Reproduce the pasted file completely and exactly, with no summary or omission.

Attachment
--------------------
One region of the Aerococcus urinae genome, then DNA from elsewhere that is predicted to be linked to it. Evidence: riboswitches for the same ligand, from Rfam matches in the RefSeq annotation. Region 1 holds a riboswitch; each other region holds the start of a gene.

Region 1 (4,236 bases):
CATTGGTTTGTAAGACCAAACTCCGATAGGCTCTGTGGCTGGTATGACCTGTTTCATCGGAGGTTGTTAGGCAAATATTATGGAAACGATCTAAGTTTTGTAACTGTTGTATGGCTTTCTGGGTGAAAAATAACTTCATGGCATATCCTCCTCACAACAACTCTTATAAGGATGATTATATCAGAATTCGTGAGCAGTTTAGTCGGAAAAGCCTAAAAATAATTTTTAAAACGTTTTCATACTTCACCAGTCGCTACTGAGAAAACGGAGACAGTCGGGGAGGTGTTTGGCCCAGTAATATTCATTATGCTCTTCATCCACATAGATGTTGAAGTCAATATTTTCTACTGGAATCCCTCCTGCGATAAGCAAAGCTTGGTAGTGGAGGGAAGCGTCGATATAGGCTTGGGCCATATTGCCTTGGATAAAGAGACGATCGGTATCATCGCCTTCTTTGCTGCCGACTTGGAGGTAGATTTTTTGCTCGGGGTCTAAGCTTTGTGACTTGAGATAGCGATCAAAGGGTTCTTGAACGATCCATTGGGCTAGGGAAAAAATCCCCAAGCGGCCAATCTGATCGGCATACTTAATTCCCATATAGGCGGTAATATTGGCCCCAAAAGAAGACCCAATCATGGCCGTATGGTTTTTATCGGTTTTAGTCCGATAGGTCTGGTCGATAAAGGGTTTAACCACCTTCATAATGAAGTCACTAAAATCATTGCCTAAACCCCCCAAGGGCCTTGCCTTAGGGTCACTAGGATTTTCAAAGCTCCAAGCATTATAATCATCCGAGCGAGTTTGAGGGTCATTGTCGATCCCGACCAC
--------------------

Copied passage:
One region of the Aerococcus urinae genome, then DNA from elsewhere that is predicted to be linked to it. Evidence: riboswitches for the same ligand, from Rfam matches in the RefSeq annotation. Region 1 holds a riboswitch; each other region holds the start of a gene.

Region 1 (4,236 bases):
CATTGGTTTGTAAGACCAAACTCCGATAGGCTCTGTGGCTGGTATGACCTGTTTCATCGGAGGTTGTTAGGCAAATATTATGGAAACGATCTAAGTTTTGTAACTGTTGTATGGCTTTCTGGGTGAAAAATAACTTCATGGCATATCCTCCTCACAACAACTCTTATAAGGATGATTATATCAGAATTCGTGAGCAGTTTAGTCGGAAAAGCCTAAAAATAATTTTTAAAACGTTTTCATACTTCACCAGTCGCTACTGAGAAAACGGAGACAGTCGGGGAGGTGTTTGGCCCAGTAATATTCATTATGCTCTTCATCCACATAGATGTTGAAGTCAATATTTTCTACTGGAATCCCTCCTGCGATAAGCAAAGCTTGGTAGTGGAGGGAAGCGTCGATATAGGCTTGGGCCATATTGCCTTGGATAAAGAGACGATCGGTATCATCGCCTTCTTTGCTGCCGACTTGGAGGTAGATTTTTTGCTCGGGGTCTAAGCTTTGTGACTTGAGATAGCGATCAAAGGGTTCTTGAACGATCCATTGGGCTAGGGAAAAAATCCCCAAGCGGCCAATCTGATCGGCATACTTAATTCCCATATAGGCGGTAATATTGGCCCCAAAAGAAGACCCAATCATGGCCGTATGGTTTTTATCGGTTTTAGTCCGATAGGTCTGGTCGATAAAGGGTTTAACCACCTTCATAATGAAGTCACTAAAATCATTGCCTAAACCCCCCAAGGGCCTTGCCTTAGGGTCACTAGGATTTTCAAAGCTCCAAGCATTATAATCATCCGAGCGAGTTTGAGGGTCATTGTCGATCCCGACCAC